On November 21, 2019, the Washington Supreme Court handed down its decision in Vargas v. Inland Washington, LLC.
At the time of the incident in May 2013, Mr. Vargas, the plaintiff, was helping pour the concrete walls for what would become a parking garage for an apartment building. He was employed by Hilltop Concrete Construction. Inland Washington was the general contractor, and subcontracted with Hilltop to pour concrete. Hilltop, in turn, entered into agreements with Ralph’s Concrete Pumping and Miles Sand & Gravel to provide a pump truck, certified pump operator, and supply concrete.
A rubber hose carrying concrete whipped Mr. Vargas in the head. It knocked him unconscious and caused a traumatic brain injury.
Vargas, through his guardian ad litem, along with his wife and children, sued Inland Washington, Ralph’s, and Miles.
The trial court initially dismissed on summary judgment Vargas’ claims that Inland Washington was vicariously liable for the acts of Hilltop, Ralph’s, and Miles. Later, the trial court also granted Inland Washington’s motion for summary judgment that it was not directly liable as a matter of law.
The case reached the Washington Supreme Court which reversed all of the trial court’s rulings.
As to Inland Washington’s direct liability, the Court found it was potentially liable under two theories. First, a general contractor has a common-law duty to maintain a safe workplace. Second, a general contractor has a statutory duty to comply with WISHA.
The Court found that Inland Washington was also potentially vicariously liable for the acts of others. First, a general contractor may not delegate its common law duty to maintain a safe workplace or its statutory duty to comply with WISHA. Second, a general contractor will be vicariously liable for the negligence of any entity over which it exercises control.
Common Law Liability
Under the common law, a general contractor owes a duty to all employees on a jobsite to provide a safe place to work in all areas under its supervision. When a general contractor engages a subcontractor and retains control over some part of the work, the general contractor has a duty, within that scope of control, to provide a safe place of work. The test of control is not the actual interference with the work of the subcontractor, but the right to exercise such control. A general contractor’s general supervisory functions are sufficient to establish control. If a general contractor has the authority to supervise a given area, then it must ensure that that area is safe. This is true regardless of whether an expert, other than the general contractor, happens to be in charge of a specific job in the area. A general contractor with supervisory authority over an area must ensure that the area is safe, regardless of whether the general contractor is present – a general contractor cannot shirk its duties merely by vacating the premises.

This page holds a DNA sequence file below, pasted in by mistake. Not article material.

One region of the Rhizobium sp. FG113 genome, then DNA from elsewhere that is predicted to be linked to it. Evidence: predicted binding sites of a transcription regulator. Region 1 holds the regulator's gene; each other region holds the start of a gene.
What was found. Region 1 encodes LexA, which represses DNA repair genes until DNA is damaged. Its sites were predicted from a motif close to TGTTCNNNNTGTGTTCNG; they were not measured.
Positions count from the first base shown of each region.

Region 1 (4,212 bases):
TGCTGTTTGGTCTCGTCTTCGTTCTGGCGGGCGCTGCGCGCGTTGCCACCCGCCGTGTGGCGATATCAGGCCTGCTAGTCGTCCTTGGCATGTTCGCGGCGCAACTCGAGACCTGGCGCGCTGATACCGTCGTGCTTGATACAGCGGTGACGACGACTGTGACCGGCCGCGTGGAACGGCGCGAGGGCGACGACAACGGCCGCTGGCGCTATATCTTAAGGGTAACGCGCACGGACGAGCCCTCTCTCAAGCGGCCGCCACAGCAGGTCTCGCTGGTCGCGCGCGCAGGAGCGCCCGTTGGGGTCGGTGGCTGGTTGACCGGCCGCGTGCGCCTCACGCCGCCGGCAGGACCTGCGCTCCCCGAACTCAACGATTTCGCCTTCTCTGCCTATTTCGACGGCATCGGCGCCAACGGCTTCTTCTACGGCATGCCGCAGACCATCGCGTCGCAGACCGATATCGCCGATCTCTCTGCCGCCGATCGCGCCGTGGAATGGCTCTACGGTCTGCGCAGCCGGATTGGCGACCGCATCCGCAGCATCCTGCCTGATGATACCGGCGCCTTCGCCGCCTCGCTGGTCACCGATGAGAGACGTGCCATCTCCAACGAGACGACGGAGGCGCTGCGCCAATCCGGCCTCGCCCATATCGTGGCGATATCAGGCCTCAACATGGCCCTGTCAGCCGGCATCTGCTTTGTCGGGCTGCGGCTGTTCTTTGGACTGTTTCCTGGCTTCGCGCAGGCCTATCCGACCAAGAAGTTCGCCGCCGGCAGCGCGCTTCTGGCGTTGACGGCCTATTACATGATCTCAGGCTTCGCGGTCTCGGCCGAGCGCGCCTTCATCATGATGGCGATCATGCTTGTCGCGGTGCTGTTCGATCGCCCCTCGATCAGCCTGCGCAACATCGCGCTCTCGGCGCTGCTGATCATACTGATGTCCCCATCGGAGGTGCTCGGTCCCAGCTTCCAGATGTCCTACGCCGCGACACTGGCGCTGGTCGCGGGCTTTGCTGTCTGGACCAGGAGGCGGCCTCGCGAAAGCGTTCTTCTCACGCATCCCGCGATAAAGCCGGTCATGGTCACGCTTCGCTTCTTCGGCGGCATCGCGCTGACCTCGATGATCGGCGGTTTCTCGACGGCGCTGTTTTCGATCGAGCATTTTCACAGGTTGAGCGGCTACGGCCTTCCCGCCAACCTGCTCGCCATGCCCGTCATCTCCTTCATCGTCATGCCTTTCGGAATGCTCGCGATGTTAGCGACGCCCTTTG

Direct WISHA Liability
A general contractor may also have a statutory duty to comply with the rules, regulations, and orders promulgated under WISHA. A general contractor always owes this duty under WISHA – no analysis of whether the general contractor retained control is necessary. WISHA regulations require:
management to establish, supervise, and enforce … (a) A safe and healthful working environment. (b) An accident prevention program as required by these standards. (c) Training programs to improve the skill and competency of all employees in the field of occupational safety and health.
WAC 296-155-100(1). The accident prevention program must be tailored to the needs of the particular operation and include an on-the-job review of the practices necessary to perform the initial job assignments in a safe manner. WAC 296-155-110(2), (3)(g).
Vicarious Liability – Delegation of Common Law Duty to Maintain a Safe Workplace or Statutory Duty to Comply With WISHA
A general contractor’s common law duty to provide a safe workplace or its statutory duty to comply with WISHA cannot be delegable to another entity. If a duty to provide a safe workplace is delegated, the general contractor is vicariously liable for the negligence of the entity subject to its delegation. Regardless of whether this form of liability is characterized as direct or vicarious, if a general contractor delegates its own duties to provide a safe workplace to subcontractor, the general contractor will be liable for the subcontractor’s breach of that delegated duty.
Vicarious Liability – A General Contractor’s Liability for the Negligence of an Entity Over Which It Exercises Control
A general contractor may face another form of vicarious liability – for another entity’s negligence. For such liability to exist, the general contractor must exercise sufficient control over the other entity to be vicariously liable. A general contractor’s general supervisory functions are sufficient to establish control.
Supreme Court reversed the trial court on all grounds, and returned the case to
the trial court for trial on the issues of Inland Washington’s direct liability
to Mr. Vargas and his family, and its vicarious liability to
Mr. Vargas and his family for the acts, omissions, and conduct of Hilltop,
Ralph’s, and Miles.
 2019 WL 6205640